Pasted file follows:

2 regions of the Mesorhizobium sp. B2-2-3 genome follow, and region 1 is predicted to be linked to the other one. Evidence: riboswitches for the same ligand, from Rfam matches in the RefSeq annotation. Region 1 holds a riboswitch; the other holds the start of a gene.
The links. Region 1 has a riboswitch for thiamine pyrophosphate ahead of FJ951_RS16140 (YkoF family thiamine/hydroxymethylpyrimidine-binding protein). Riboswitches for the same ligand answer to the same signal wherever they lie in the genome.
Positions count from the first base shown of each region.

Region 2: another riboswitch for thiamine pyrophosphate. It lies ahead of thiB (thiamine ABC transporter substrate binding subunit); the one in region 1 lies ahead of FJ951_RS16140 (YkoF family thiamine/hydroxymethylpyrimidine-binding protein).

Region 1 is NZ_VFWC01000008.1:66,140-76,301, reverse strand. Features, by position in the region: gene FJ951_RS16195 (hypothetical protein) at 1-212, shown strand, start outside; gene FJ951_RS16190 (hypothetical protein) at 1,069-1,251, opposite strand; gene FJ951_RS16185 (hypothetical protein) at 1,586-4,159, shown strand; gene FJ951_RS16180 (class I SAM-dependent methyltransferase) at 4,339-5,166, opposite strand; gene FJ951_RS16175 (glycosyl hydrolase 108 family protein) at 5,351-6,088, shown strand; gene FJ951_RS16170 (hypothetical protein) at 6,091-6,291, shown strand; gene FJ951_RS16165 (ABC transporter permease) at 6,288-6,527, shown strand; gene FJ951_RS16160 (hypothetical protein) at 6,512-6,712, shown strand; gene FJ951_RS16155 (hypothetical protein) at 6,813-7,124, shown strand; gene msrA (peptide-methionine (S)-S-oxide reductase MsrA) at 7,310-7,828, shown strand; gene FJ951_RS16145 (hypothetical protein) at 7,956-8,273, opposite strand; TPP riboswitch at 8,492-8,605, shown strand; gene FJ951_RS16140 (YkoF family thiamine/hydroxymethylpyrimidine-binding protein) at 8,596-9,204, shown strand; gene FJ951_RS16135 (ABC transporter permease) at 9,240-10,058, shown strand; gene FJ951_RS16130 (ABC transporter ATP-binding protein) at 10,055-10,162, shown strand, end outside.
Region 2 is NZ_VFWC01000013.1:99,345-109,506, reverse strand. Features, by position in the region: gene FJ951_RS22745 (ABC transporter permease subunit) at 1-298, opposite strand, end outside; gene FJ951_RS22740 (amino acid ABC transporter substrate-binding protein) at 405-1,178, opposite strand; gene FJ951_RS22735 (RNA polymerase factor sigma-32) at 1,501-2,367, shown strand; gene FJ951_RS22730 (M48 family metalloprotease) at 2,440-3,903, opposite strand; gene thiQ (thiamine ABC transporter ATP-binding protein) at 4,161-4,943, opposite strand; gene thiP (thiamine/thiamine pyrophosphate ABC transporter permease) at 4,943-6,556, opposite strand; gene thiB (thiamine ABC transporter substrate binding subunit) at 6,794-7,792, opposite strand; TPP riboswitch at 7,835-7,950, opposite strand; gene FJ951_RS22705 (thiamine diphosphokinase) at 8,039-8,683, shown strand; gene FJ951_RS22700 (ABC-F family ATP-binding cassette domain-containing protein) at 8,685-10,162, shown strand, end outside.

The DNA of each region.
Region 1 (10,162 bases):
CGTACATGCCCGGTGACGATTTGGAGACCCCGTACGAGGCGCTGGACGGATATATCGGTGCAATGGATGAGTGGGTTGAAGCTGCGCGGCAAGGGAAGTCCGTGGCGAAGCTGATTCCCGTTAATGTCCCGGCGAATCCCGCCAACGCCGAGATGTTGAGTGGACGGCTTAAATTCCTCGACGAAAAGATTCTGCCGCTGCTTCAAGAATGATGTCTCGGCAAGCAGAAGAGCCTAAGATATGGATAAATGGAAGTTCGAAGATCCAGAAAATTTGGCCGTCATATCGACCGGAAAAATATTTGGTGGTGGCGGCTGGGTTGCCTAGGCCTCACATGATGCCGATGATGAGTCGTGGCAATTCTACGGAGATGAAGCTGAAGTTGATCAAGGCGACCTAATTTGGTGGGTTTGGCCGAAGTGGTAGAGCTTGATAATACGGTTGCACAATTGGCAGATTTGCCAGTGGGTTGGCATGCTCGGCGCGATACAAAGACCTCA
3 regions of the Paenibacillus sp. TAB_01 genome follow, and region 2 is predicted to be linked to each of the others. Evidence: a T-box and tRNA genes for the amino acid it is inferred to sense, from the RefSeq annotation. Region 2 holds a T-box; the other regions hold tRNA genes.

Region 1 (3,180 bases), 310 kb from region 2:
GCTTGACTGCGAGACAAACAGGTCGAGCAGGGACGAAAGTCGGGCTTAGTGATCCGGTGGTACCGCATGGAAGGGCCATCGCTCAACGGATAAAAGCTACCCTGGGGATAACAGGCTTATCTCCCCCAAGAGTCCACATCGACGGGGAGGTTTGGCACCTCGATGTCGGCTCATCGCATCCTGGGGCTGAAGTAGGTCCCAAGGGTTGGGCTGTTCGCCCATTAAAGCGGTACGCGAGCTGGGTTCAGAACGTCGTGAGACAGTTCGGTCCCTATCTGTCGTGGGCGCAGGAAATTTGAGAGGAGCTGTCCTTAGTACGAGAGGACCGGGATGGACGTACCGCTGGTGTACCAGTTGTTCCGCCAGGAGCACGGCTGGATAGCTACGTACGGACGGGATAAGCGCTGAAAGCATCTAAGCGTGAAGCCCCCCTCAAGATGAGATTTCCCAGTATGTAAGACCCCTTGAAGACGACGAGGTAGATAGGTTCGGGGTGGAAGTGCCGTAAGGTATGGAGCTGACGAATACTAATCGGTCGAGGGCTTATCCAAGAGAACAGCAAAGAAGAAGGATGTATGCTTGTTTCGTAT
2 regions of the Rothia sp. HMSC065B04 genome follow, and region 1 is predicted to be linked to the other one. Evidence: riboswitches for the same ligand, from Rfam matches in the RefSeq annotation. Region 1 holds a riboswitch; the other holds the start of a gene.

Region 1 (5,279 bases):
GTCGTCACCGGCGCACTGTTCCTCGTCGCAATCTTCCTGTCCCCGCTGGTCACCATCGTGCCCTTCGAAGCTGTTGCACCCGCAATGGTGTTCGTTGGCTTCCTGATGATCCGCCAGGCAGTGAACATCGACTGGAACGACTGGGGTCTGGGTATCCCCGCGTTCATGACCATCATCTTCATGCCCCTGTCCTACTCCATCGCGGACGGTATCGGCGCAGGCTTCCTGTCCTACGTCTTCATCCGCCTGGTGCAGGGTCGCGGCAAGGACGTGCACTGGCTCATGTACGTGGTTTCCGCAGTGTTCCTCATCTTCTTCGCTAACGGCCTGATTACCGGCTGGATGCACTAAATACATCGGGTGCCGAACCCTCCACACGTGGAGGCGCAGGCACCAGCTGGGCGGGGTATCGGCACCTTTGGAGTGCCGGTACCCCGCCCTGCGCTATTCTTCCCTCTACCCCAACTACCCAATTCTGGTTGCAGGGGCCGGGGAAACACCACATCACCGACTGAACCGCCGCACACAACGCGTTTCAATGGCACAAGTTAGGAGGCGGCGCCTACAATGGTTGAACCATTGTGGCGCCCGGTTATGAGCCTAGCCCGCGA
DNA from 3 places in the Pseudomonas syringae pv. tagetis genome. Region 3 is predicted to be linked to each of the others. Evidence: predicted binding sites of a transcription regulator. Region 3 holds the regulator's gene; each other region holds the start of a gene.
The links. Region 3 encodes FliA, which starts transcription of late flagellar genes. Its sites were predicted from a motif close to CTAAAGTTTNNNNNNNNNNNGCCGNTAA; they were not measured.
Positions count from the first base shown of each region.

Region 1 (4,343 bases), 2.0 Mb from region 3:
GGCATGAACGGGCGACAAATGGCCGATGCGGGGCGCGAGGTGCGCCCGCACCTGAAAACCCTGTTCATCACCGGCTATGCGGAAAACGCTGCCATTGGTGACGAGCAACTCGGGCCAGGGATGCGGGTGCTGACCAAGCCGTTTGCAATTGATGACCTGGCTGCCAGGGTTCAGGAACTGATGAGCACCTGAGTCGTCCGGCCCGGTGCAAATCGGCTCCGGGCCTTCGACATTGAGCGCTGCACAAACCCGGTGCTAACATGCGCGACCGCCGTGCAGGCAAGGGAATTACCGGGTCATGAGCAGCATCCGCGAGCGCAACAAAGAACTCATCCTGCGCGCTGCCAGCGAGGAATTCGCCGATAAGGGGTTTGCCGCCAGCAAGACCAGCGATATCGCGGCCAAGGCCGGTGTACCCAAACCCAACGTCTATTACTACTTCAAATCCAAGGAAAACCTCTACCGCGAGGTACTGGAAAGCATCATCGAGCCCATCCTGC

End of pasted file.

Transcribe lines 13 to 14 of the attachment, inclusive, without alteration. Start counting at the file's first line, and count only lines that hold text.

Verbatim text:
2 regions of the Rothia sp. HMSC065B04 genome follow, and region 1 is predicted to be linked to the other one. Evidence: riboswitches for the same ligand, from Rfam matches in the RefSeq annotation. Region 1 holds a riboswitch; the other holds the start of a gene.

Region 1 (5,279 bases):